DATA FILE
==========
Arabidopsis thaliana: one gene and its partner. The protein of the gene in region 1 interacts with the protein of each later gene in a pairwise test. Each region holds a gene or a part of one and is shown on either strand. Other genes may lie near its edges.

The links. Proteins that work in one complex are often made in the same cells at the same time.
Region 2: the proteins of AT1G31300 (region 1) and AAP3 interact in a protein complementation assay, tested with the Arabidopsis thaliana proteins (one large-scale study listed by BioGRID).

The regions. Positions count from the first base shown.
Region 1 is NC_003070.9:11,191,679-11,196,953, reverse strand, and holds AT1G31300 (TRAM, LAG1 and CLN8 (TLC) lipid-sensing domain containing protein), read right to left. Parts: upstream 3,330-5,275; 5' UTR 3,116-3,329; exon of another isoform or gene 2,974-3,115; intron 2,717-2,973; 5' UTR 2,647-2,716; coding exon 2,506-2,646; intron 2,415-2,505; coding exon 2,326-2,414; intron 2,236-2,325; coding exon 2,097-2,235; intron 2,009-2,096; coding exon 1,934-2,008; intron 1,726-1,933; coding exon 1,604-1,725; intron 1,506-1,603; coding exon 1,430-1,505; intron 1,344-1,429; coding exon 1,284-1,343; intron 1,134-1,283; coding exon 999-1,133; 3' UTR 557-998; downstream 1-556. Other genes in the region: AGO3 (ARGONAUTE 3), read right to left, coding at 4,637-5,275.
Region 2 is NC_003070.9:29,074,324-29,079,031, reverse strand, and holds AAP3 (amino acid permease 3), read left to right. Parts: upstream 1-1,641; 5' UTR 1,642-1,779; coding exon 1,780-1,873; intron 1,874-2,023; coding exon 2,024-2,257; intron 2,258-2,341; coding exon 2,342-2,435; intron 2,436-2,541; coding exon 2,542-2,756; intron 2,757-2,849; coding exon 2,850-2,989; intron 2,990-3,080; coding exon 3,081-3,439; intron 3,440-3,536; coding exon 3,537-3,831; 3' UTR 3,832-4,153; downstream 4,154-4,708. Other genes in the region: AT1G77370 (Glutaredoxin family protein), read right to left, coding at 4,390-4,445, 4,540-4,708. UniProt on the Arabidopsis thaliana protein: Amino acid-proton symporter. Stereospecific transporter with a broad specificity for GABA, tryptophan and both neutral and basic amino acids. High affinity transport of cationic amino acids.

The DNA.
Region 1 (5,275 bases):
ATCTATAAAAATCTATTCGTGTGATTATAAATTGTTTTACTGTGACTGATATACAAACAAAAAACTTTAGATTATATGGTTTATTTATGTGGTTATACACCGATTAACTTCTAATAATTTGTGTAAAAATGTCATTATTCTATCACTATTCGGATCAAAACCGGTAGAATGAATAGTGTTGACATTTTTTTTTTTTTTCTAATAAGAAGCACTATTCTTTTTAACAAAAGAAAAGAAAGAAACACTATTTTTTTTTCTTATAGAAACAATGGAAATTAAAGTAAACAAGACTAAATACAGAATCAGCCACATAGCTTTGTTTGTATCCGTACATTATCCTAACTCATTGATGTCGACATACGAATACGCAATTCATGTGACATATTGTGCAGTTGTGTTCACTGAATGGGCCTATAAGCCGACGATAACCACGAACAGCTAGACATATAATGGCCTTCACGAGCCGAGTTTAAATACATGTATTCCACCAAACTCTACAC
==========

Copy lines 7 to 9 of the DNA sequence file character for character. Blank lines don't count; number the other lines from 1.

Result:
The DNA.
Region 1 (5,275 bases):
ATCTATAAAAATCTATTCGTGTGATTATAAATTGTTTTACTGTGACTGATATACAAACAAAAAACTTTAGATTATATGGTTTATTTATGTGGTTATACACCGATTAACTTCTAATAATTTGTGTAAAAATGTCATTATTCTATCACTATTCGGATCAAAACCGGTAGAATGAATAGTGTTGACATTTTTTTTTTTTTTCTAATAAGAAGCACTATTCTTTTTAACAAAAGAAAAGAAAGAAACACTATTTTTTTTTCTTATAGAAACAATGGAAATTAAAGTAAACAAGACTAAATACAGAATCAGCCACATAGCTTTGTTTGTATCCGTACATTATCCTAACTCATTGATGTCGACATACGAATACGCAATTCATGTGACATATTGTGCAGTTGTGTTCACTGAATGGGCCTATAAGCCGACGATAACCACGAACAGCTAGACATATAATGGCCTTCACGAGCCGAGTTTAAATACATGTATTCCACCAAACTCTACAC